The current statute requires the court to maximize the amount of time with each parent when awarding a placement schedule. This bill proposes to add a general statement that any court’s allocation of physical placement presumes that the involvement and cooperation of both parents is in the best interest of the child.

Though it is a general statement, the language may create confusion over whether a substantially shared placement schedule is more important that the other factors that the court must consider as to the child’s best interest. The language also does not acknowledge that domestic violence affects the parents’ ability to cooperate regarding the child.

AB-098 Amendments to Physical Placement Factors

Pursuant to Wis. Stat. 767.41(5), the court must consider sixteen factors when making determinations as to custody and placement of minor children. This bill reorganizes the statutory factors and removes two of the current factors. The court would also be required to prepare a written best-interest explanation any time the court grants less than 25% placement to one parent.

Supreme Court Rule 35.015 (1) Requirements for Guardian ad Litems

In a chapter 767 (family court) proceeding, a prospective Guardian ad Litem must receive six hours of credits approved as Guardian ad Litem credits from the Board of Bar Examiners in each reporting period. Currently, three of those six credits can be related to a wide variety of family law related issues and court procedures. This bill would add a requirement that family court Guardian ad Litems must receive three CLE hours related to the dynamics and impact of family violence education. This would clarify the specific number of hours that a Guardian ad Litem must obtain on the issue of domestic violence. However, by emphasizing one issue, this rule may leave the family lawyer unprepared to address other issues and unable to spend time on emerging issues (such as the effect of the opiate crisis on parenting and family law).


These bills have been introduced in the Assembly and have been assigned to various committees (including Ways and Means, Judiciary and Family Law). The bills could be posted at any time during this legislative session.

Though not yet adopted as law, the proposed bills would make major changes to the child support and placement statutes.

If you have any questions about how these proposed bills may affect your family law matter, please contact Atty. Tiffany Highstrom, the author of this article, or another attorney in the Family Law practice team of Stafford Rosenbaum LLP.

Recent Case Highlights the Importance of Clarity and Follow Through In Avoiding Family Disputes

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The recent Wisconsin Court of Appeals decision In the Matter of the Living Trust of Margaret Sheedy and Patrick Sheedy highlights not only the importance of clear drafting, but also follow through in avoiding family disputes in estate planning.  The case involves a dispute between six siblings regarding the treatment of their parent’s cabin in two successive trusts.  The first trust, drafted in 1995, in essence divided the cabin between all of the sisters, while a subsequent 2004 trust directed the cabin to be distributed to only one child as a specific bequest.  That trust was later further amended, changing the distribution to back to shared interest to be divided between the children.  The 2004 did not indicate whether it was intended to revoke the 1995 trust.  Although the parents created both trusts together, one parent completed four amendments to the 2004 trust after the death of the other parent.  It was not clear from the 2004 trust whether one of the grantor parents had the ability to amend the trust following the death of the other.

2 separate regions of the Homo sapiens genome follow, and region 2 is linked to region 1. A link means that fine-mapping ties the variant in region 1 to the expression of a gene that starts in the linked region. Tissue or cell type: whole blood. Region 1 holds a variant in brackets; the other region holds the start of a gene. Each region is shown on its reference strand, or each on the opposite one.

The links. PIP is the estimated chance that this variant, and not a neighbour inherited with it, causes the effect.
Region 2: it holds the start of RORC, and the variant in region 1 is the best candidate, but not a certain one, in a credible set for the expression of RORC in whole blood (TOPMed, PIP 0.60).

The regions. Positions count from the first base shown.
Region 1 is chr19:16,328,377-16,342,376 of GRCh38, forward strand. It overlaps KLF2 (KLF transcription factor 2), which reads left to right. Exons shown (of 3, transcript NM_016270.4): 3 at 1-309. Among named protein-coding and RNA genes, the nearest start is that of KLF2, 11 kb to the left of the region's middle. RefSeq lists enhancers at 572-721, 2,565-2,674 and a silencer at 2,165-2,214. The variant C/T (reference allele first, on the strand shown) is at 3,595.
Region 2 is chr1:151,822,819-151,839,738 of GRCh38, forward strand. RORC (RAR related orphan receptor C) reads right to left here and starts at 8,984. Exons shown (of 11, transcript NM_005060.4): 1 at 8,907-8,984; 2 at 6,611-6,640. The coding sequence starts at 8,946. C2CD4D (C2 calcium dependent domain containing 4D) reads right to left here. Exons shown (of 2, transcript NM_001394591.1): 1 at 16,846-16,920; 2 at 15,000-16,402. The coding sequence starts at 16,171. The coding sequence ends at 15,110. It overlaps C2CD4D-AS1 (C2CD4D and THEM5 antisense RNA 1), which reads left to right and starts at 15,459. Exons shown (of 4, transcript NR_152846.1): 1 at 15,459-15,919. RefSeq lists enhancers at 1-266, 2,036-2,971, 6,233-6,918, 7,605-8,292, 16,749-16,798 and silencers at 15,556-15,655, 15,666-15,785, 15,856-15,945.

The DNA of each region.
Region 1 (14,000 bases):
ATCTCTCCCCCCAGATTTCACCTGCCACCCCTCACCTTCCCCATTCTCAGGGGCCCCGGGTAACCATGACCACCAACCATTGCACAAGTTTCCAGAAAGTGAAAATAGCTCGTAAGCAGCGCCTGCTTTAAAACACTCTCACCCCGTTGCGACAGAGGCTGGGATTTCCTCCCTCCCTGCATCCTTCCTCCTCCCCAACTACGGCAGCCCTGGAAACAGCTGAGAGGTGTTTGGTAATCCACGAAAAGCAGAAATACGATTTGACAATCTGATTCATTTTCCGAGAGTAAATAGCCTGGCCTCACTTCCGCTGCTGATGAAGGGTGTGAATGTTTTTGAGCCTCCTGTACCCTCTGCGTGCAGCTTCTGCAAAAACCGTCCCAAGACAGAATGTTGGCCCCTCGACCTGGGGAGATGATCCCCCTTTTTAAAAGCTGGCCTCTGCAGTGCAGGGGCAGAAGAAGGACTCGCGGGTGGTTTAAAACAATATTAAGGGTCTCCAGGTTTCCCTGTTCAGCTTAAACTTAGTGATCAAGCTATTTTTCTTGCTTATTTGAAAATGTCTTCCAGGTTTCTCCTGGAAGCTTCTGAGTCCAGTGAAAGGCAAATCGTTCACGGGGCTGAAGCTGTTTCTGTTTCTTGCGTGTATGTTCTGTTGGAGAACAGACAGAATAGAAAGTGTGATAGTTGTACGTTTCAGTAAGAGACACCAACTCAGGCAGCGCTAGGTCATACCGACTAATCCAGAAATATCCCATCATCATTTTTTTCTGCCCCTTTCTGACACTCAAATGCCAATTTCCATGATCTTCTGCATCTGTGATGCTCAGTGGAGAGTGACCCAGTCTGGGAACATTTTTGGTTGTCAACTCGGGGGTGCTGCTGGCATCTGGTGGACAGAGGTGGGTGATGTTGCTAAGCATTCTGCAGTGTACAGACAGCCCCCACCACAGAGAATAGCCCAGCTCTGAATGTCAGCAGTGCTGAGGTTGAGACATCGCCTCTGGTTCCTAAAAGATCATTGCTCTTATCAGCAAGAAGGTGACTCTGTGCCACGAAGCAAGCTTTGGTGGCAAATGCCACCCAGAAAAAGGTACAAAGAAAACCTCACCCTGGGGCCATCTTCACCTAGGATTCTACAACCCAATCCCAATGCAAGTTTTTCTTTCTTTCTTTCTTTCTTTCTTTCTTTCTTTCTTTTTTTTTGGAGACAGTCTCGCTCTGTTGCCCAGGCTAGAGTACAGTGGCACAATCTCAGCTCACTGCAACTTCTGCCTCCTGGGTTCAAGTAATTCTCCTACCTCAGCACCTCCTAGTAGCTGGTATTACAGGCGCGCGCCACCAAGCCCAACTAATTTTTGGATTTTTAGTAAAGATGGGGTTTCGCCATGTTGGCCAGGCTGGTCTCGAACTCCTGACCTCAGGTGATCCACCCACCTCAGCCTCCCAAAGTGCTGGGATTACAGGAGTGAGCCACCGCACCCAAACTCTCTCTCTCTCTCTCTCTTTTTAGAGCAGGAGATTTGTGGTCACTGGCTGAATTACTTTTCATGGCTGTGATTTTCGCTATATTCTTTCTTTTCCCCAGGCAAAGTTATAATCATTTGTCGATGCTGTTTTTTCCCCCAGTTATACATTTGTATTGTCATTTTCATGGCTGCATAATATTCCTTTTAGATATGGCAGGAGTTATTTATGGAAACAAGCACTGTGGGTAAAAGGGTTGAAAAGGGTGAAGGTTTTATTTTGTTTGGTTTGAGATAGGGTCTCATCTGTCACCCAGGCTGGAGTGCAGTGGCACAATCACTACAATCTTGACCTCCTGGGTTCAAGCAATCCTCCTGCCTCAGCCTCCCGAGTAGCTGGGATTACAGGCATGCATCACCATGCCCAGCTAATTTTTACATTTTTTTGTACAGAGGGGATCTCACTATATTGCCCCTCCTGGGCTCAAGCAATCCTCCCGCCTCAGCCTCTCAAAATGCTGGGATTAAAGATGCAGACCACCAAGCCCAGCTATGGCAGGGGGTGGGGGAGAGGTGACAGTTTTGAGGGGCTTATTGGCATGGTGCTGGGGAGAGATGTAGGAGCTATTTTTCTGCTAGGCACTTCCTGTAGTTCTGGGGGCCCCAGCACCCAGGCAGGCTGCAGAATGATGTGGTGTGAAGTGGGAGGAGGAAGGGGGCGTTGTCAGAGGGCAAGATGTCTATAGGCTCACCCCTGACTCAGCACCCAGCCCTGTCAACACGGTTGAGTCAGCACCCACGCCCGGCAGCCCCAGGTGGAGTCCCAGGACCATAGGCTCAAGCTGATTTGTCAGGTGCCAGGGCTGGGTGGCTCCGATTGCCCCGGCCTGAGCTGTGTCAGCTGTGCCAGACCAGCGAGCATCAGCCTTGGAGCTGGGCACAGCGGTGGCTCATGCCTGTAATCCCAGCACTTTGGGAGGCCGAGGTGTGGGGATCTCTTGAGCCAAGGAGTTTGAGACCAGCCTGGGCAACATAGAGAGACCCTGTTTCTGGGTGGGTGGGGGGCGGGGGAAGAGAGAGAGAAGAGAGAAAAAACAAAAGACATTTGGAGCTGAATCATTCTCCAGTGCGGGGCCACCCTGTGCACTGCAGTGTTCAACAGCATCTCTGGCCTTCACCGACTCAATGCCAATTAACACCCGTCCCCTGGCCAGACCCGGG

At the time of the surviving parent’s death in 2012, the cabin was titled in the name of the 1995 trust, and it was unclear which of the trusts or trust amendments governed its disposition.   A group of the siblings argued that it was the 1995 trust that controlled the cabin’s disposition because of the title. Unsurprisingly, the sibling who was to receive the cabin outright under the 2004 trust argued that, though that trust did not explicitly revoke the 1995 trust, the 2004 controlled.

Ultimately the Court of Appeals concluded that the 2004 trust revoked the 1995 trust, the cabin title to the 1995 trust was not dispositive, and the surviving parent was able to amend the 2004 trust after the death of the first grantor. The sisters are to share the cabin equally.  However, the real lesson from the Sheedy case is that each of the disputes between the siblings could have been avoided had the trust documents been explicit about their intentions.  The language of the 2004 trust could have easily stated it was revoking the 1995 document.  A simple addition could have also confirmed the ability of a surviving grantor to amend the document.  The additions of these two sentences might have helped avoid prolonged litigation between siblings after the death of their parents. Additionally, the dispute about the ownership of the cabin property by the trust could have been avoided by follow-through on updating the title after the 2004 plans were in place. 

If you have questions about estate planning, please contact a member of the Stafford Rosenbaum Trust and Estates team.  

The Best Laid Plans: Avoiding Three Common Estate Planning Mistakes

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For many clients working with estate planners, the finished product is carefully packaged and centered around either a Will or Revocable Living Trust.  After leaving the estate planner's office, seemingly innocent decisions can undo the work done to the Will or Trust and negate clients’ intentions.  Three of these common estate planning mistakes are described below. 

Creating Joint or Payable On Death Property.